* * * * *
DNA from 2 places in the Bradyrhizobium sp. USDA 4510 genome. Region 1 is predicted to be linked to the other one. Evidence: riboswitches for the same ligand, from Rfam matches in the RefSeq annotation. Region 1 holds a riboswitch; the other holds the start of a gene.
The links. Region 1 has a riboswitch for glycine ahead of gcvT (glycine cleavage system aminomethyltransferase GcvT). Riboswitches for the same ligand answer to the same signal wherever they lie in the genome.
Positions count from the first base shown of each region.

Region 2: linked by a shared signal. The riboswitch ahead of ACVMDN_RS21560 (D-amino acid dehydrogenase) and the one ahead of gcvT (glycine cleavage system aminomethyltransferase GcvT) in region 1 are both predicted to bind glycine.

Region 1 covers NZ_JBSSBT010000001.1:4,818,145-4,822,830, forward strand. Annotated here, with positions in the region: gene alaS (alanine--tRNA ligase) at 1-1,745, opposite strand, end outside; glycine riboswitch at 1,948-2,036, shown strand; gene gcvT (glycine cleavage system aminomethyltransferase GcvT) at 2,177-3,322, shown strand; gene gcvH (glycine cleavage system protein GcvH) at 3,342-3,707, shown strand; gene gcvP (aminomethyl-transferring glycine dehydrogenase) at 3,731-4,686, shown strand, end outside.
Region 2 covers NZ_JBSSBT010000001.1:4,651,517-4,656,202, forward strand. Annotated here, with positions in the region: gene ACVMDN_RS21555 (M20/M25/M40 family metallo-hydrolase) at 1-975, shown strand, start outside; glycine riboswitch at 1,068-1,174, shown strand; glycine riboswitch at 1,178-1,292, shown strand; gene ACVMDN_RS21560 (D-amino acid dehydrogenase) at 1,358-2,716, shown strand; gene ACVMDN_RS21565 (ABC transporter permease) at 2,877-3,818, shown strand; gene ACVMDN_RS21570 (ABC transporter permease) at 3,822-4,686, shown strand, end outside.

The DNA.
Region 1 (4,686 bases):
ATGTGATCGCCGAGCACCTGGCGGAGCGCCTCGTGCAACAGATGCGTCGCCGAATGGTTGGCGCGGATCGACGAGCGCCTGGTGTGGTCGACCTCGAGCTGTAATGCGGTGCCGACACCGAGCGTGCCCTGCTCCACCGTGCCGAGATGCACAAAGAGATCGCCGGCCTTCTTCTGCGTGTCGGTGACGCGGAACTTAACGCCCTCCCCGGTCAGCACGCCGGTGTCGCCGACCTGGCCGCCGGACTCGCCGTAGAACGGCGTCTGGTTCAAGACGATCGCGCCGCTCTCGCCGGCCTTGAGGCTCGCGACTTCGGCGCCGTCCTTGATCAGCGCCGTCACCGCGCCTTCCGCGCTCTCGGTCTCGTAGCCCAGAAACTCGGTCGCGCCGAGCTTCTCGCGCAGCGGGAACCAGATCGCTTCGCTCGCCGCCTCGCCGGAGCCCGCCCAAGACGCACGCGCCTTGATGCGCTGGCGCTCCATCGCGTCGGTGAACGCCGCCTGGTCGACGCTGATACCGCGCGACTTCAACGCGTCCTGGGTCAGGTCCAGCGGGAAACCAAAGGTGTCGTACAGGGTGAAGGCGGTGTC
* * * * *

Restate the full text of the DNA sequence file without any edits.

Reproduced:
DNA from 2 places in the Bradyrhizobium sp. USDA 4510 genome. Region 1 is predicted to be linked to the other one. Evidence: riboswitches for the same ligand, from Rfam matches in the RefSeq annotation. Region 1 holds a riboswitch; the other holds the start of a gene.
The links. Region 1 has a riboswitch for glycine ahead of gcvT (glycine cleavage system aminomethyltransferase GcvT). Riboswitches for the same ligand answer to the same signal wherever they lie in the genome.
Positions count from the first base shown of each region.

Region 2: linked by a shared signal. The riboswitch ahead of ACVMDN_RS21560 (D-amino acid dehydrogenase) and the one ahead of gcvT (glycine cleavage system aminomethyltransferase GcvT) in region 1 are both predicted to bind glycine.

Region 1 covers NZ_JBSSBT010000001.1:4,818,145-4,822,830, forward strand. Annotated here, with positions in the region: gene alaS (alanine--tRNA ligase) at 1-1,745, opposite strand, end outside; glycine riboswitch at 1,948-2,036, shown strand; gene gcvT (glycine cleavage system aminomethyltransferase GcvT) at 2,177-3,322, shown strand; gene gcvH (glycine cleavage system protein GcvH) at 3,342-3,707, shown strand; gene gcvP (aminomethyl-transferring glycine dehydrogenase) at 3,731-4,686, shown strand, end outside.
Region 2 covers NZ_JBSSBT010000001.1:4,651,517-4,656,202, forward strand. Annotated here, with positions in the region: gene ACVMDN_RS21555 (M20/M25/M40 family metallo-hydrolase) at 1-975, shown strand, start outside; glycine riboswitch at 1,068-1,174, shown strand; glycine riboswitch at 1,178-1,292, shown strand; gene ACVMDN_RS21560 (D-amino acid dehydrogenase) at 1,358-2,716, shown strand; gene ACVMDN_RS21565 (ABC transporter permease) at 2,877-3,818, shown strand; gene ACVMDN_RS21570 (ABC transporter permease) at 3,822-4,686, shown strand, end outside.

The DNA.
Region 1 (4,686 bases):
ATGTGATCGCCGAGCACCTGGCGGAGCGCCTCGTGCAACAGATGCGTCGCCGAATGGTTGGCGCGGATCGACGAGCGCCTGGTGTGGTCGACCTCGAGCTGTAATGCGGTGCCGACACCGAGCGTGCCCTGCTCCACCGTGCCGAGATGCACAAAGAGATCGCCGGCCTTCTTCTGCGTGTCGGTGACGCGGAACTTAACGCCCTCCCCGGTCAGCACGCCGGTGTCGCCGACCTGGCCGCCGGACTCGCCGTAGAACGGCGTCTGGTTCAAGACGATCGCGCCGCTCTCGCCGGCCTTGAGGCTCGCGACTTCGGCGCCGTCCTTGATCAGCGCCGTCACCGCGCCTTCCGCGCTCTCGGTCTCGTAGCCCAGAAACTCGGTCGCGCCGAGCTTCTCGCGCAGCGGGAACCAGATCGCTTCGCTCGCCGCCTCGCCGGAGCCCGCCCAAGACGCACGCGCCTTGATGCGCTGGCGCTCCATCGCGTCGGTGAACGCCGCCTGGTCGACGCTGATACCGCGCGACTTCAACGCGTCCTGGGTCAGGTCCAGCGGGAAACCAAAGGTGTCGTACAGGGTGAAGGCGGTGTC